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Uzbekistan Turns its Back on Battered Women

Uzbek Women Forced to Remain in Violent Marriages

Uzbek women battered by their husbands have little hope of protection from the government, Human Rights Watch charged in "Sacrificing Women to Save the Family?: State Response to Domestic Violence in Uzbekistan," a report issued July 9th, 2001.

Rather than protect them from violence, Uzbek authorities routinely force women to remain in violent marriages, blocking their access to divorce and strong-arming them to return to their husbands.

The 57-page report, Sacrificing Women to Save the Family?: State Response to Domestic Violence in Uzbekistan, is based on interviews conducted in May and June 2000 with victims of domestic violence, women's rights activists, along with dozens of lawyers, judges, police, doctors, and government officials at the national, province, district, village, and mahalla (local community government) levels. Researchers focused on rural areas, where more than 60 percent of the population lives.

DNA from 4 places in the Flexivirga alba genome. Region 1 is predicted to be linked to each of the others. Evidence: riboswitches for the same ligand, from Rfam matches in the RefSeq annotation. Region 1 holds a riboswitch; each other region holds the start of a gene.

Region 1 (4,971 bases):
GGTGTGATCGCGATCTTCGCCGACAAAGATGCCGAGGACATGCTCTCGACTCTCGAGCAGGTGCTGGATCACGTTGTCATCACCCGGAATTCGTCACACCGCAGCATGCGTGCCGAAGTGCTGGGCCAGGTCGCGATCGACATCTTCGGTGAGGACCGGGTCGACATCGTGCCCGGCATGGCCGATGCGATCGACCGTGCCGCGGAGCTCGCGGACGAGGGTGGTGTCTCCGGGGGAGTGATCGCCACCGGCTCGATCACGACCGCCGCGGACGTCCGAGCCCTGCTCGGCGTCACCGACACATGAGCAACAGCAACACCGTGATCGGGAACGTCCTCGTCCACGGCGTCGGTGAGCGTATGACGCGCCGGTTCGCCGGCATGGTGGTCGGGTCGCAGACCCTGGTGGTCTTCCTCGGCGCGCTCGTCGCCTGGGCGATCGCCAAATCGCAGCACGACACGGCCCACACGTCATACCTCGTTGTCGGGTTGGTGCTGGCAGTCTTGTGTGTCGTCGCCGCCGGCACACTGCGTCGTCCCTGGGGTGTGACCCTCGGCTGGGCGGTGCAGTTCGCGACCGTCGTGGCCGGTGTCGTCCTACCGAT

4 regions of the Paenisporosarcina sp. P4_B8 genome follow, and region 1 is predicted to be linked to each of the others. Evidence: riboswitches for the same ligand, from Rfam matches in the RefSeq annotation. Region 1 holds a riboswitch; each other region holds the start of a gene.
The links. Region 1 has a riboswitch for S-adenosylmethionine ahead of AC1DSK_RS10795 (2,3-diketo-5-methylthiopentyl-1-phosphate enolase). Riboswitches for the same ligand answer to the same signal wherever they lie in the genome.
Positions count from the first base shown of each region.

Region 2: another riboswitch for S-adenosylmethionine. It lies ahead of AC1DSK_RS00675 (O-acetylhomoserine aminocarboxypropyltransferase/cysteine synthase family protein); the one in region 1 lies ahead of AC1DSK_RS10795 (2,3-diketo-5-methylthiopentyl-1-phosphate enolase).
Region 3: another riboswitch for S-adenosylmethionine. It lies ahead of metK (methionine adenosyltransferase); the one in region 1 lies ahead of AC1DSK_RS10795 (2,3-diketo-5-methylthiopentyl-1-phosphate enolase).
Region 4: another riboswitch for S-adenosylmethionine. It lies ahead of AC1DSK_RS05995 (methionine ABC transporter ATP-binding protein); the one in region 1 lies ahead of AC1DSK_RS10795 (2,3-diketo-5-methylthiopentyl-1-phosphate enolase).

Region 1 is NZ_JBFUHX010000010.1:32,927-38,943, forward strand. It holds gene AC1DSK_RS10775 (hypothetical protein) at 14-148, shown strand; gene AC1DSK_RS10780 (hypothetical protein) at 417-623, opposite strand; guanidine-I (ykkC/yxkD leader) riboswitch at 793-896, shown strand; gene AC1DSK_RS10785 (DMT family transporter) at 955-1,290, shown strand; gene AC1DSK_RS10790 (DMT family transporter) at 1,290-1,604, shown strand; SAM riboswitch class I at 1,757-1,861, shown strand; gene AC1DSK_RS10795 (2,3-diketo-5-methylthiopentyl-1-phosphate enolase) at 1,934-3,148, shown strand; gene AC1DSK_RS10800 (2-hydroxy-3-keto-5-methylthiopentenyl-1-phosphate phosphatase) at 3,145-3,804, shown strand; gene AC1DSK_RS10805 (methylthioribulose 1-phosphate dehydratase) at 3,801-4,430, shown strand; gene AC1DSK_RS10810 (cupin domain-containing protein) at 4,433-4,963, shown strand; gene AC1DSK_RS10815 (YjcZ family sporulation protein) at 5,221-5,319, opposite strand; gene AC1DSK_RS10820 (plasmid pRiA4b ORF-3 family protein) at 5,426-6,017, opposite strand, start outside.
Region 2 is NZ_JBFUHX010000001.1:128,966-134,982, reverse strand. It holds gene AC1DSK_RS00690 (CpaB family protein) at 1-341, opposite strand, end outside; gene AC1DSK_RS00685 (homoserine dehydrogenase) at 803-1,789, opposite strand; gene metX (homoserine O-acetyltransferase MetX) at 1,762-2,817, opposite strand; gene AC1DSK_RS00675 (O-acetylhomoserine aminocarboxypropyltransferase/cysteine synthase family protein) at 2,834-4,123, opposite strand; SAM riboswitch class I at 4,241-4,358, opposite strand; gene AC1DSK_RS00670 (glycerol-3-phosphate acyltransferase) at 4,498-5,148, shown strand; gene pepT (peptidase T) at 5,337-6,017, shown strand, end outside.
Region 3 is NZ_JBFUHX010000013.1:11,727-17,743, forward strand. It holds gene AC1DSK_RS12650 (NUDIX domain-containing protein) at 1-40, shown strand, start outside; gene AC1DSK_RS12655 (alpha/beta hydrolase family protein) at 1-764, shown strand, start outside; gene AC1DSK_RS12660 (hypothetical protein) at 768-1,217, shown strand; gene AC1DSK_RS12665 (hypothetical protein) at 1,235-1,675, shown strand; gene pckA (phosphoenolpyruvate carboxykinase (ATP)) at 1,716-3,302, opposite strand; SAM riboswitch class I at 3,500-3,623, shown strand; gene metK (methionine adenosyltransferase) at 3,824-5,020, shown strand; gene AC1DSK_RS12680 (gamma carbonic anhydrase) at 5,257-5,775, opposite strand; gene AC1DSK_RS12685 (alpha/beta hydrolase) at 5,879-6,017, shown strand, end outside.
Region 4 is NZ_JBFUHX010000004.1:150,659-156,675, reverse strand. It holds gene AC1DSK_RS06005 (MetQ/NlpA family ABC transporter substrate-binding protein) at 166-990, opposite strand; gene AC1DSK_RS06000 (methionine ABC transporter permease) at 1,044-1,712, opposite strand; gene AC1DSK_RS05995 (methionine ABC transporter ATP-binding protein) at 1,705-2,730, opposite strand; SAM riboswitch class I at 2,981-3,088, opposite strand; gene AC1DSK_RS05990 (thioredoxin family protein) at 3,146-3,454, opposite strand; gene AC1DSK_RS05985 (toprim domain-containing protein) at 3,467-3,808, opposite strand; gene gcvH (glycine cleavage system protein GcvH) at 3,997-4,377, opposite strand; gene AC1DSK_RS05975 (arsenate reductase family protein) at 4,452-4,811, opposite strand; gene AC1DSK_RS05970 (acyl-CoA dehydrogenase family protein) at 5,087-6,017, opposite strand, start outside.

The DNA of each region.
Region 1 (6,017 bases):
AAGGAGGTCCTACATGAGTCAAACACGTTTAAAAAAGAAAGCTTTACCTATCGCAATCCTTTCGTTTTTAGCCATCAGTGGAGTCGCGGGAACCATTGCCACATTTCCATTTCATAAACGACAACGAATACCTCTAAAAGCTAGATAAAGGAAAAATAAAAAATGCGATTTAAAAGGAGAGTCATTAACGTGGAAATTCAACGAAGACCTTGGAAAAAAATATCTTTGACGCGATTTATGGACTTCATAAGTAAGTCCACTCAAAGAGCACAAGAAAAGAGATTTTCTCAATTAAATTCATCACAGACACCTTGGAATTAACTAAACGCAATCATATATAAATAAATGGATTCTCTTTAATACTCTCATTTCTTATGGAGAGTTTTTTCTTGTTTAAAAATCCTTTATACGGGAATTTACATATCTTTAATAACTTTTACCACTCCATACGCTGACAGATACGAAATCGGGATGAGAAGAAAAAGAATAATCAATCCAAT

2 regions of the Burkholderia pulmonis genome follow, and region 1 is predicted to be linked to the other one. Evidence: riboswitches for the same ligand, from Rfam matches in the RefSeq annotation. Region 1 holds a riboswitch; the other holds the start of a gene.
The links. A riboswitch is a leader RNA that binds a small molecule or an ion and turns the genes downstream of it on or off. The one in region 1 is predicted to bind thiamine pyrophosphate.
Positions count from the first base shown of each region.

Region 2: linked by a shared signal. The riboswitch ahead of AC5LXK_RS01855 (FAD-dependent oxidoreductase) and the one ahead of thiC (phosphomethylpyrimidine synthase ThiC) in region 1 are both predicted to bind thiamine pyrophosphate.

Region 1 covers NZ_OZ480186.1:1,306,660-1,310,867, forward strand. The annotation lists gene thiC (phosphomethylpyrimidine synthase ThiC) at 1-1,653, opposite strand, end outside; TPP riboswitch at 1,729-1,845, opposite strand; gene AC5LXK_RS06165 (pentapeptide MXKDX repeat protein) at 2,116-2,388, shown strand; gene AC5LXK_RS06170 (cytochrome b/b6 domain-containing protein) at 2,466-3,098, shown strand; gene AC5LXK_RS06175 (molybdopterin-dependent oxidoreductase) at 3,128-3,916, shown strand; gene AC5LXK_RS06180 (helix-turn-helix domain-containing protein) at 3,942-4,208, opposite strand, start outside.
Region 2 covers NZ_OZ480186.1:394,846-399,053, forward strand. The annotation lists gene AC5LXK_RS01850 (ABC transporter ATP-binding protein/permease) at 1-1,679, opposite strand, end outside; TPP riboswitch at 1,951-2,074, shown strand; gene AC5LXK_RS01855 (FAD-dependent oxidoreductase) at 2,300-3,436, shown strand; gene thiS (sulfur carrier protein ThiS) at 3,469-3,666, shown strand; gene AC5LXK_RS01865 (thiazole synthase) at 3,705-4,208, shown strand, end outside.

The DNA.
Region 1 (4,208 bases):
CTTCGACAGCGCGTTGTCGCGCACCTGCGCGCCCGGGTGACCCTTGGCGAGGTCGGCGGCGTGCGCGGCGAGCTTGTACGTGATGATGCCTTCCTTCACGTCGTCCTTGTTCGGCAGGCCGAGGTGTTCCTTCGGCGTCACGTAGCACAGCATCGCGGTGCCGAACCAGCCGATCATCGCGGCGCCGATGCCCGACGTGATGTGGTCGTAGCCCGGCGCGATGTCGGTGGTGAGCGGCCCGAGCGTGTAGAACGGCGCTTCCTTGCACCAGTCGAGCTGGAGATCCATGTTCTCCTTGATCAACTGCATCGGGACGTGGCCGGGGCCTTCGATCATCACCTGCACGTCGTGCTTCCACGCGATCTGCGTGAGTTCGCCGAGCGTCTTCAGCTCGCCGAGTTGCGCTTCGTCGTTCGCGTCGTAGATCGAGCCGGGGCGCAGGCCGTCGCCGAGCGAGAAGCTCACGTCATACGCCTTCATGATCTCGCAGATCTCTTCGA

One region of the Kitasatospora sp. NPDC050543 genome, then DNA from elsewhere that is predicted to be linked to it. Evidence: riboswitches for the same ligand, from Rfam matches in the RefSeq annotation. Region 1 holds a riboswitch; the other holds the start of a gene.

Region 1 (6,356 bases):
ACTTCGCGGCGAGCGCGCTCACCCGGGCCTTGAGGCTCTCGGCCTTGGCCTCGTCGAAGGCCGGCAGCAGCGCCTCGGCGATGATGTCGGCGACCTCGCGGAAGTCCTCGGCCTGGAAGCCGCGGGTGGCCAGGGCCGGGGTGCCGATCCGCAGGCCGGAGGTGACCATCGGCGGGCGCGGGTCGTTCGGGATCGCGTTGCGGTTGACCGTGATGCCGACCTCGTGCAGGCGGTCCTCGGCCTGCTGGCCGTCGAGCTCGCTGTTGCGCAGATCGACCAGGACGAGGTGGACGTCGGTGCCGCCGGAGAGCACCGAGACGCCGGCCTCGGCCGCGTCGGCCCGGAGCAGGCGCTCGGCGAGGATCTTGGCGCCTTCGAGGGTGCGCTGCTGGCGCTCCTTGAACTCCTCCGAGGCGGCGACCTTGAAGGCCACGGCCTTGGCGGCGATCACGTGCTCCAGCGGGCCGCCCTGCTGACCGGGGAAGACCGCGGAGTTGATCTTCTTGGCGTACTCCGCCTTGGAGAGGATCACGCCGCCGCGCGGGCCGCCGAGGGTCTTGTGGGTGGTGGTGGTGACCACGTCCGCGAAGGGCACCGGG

The report documents the Uzbek government's utter failure to investigate and prosecute domestic violence against women. State policies intended to "save the family" and suppress divorce rates have left women unable to depend on police or other officials for protection from violence and exacerbated their vulnerability to continued beatings in the home.

"Women simply can't escape the violence," said Elizabeth Andersen, director of the Europe and Central Asia Division of Human Rights Watch. "Beaten, raped, and humiliated by their own husbands, they turn to community authorities to protect their rights. But those officials condone the violence by telling the women that they themselves are to blame, and that they should just go home to their violent husbands."

Human Rights Watch found that Uzbek officials rarely criminally prosecute husbands who beat their wives. Instead, local authorities, under orders from central government officials, attempt to reconcile married couples, often sacrificing the women's safety and rights for low divorce statistics.